The protection policies usually entail a lump sum payment designed to provide a benefit in the event of specified event, typically A common form of this variant is term insurance.

Types of life insurance
Term Life Insurance

Term life insurance is coverage for a specific period or term and can comprise one year and five years to 15 and 20 years. As the time period is limited, this policy is also sometimes called ‘temporary’ insurance. If such a policy purchaser dies during the policy term, cash benefits are paid to the beneficiary who is called the nominee. However, if the policy is not renewed once the term is over, the coverage ceases and in the event of a policy holder’s death after the coverage period ends, cash benefits are not paid out.

Term life insurance is the most easiest to understand. The policy has no financial investment value and most of the premium pays for coverage, while only a small amount goes into paying the costs incurred by an insurance company. It also provides the maximum amount of coverage against the amount invested. The main advantage such a policy has is that it pays the nominee who has been specified by the policy purchaser upon the latter’s death. It also covers final expenses and hands out a lump sum for the purchaser’s dependents. A term policy covers the purchaser for the full amount of life insurance chosen and is convertible as well as renewable. This however, depends on the type of policy purchased. As the insured’s age advances, the annual premium amount also gradually increases. Among the disadvantages, the first is that a cash value account is not provided for the future such as during retirement. Further, it does not provide permanent life insurance protection.

Whole Life Insurance

Whole life insurance covers the policyholder’s entire life. Unlike term life insurance, there is no date specified for the policy’s cessation. Upon the death of the policyholder, the policy’s face value (death benefit) is paid to the nominee or nominees specified in the life insurance policy.

The premium remains unchanged for a whole life insurance policy as it is spread out over many years. This facilitates people earning fixed incomes in not being obliged to pay higher premiums in the future. One major difference between term life insurance and whole life insurance is that in the latter, cash value builds up over time. If a policyholder cancels the policy after a certain period has passed, the insurance company pays the cash value to him. The cash value is structured to be at par with the face value when the policyholder reaches 100 years of age. An insurance company will pay the face value to the policyholder in a lump sum when he reaches that age.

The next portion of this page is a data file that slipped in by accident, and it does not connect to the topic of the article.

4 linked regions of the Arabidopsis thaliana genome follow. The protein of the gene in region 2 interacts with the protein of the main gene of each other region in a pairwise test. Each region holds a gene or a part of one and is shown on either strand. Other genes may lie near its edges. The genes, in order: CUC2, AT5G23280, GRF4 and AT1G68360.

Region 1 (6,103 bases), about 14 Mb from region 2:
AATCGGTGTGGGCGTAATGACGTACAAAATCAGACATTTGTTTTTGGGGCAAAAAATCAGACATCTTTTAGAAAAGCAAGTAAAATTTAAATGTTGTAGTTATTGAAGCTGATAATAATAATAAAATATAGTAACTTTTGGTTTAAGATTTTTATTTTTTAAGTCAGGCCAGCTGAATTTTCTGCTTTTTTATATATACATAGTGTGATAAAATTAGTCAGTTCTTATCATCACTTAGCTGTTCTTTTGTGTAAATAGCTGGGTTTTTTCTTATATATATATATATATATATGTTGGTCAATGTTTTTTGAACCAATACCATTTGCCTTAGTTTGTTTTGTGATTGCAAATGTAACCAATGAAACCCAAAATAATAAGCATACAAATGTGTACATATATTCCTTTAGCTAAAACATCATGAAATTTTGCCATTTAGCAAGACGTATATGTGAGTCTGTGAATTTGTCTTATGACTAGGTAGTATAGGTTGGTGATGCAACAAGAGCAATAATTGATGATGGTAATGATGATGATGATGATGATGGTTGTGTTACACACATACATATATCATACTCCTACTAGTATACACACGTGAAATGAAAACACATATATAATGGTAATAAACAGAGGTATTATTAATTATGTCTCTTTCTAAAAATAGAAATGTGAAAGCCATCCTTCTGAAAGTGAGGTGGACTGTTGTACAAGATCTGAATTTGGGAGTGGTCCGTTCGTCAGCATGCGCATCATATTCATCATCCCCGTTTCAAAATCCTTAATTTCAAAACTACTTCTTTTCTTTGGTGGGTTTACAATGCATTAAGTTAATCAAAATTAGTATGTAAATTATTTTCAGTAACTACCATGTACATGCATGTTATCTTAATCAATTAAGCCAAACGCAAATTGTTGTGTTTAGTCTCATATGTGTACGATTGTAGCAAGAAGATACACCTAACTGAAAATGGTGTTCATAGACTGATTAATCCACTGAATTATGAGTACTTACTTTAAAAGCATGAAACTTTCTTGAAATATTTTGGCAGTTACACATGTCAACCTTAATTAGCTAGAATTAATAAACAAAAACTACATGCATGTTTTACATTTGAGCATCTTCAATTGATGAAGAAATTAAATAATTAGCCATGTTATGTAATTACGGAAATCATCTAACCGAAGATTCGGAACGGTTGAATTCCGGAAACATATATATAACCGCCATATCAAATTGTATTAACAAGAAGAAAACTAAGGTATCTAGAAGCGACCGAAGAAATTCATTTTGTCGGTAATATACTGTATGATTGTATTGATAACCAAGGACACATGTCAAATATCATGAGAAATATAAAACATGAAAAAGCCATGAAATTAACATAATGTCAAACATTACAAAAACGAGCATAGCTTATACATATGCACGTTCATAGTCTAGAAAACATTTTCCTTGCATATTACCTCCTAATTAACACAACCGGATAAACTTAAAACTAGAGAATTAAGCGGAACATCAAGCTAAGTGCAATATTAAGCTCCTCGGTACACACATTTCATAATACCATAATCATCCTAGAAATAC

Universal Life Insurance

Universal life insurance comes along with many features of whole life insurance, but provides greater flexibility following the term’s commencement. Universal life insurance is also a permanent policy, protecting the policyholder until death. Cash value also builds up over time. However, unlike whole life insurance, universal life insurance separates the death benefit and build-up of cash value for facilitating the policy holder to make changes in the policy. Therefore, if the policyholder wants to enhance the death benefit, he can put additional premium money into the insurance account and less into the cash value account and vice-versa. The policyholder can pay only for the insurance portion if he wants to reduce premiums.

Travel insurance

Travel insurance provides coverage for medical expenses, loss of money or personal belongings such as baggage incurred while traveling, either within a person’s own country, or overseas. When a trip to a destination is booked, temporary travel insurance can be arranged to cover the duration of that trip. A more wide-ranging and continuous insurance can also be purchased from travel insurance companies, travel agents and travel suppliers such as tour operators. However, insurance purchased from the latter are not as wide-ranging as those offered by professional insurance companies.

Overseas travel insurance also covers possible losses while traveling overseas, which could include loss of passport, baggage delay and loss, medical expenses and accidental death while traveling, either in the course of the journey or the stay. Travel insurance can come under various categories and they include student travel, business travel, leisure travel, adventure travel, cruise travel, and international travel.

Student medical insurance: a key variant of travel insurance

A student travel medical insurance can offer a comprehensive cover for up to two years to Indian students wishing to travel overseas for studies. It is a wide-ranging coverage that costs a lot lesser than similar ones available abroad. Some plans even cover treatments for mental and nervous disorders that include alcoholism and drug dependency, pregnancy-related expenses and sport-injury related expenses.

Business travel insurance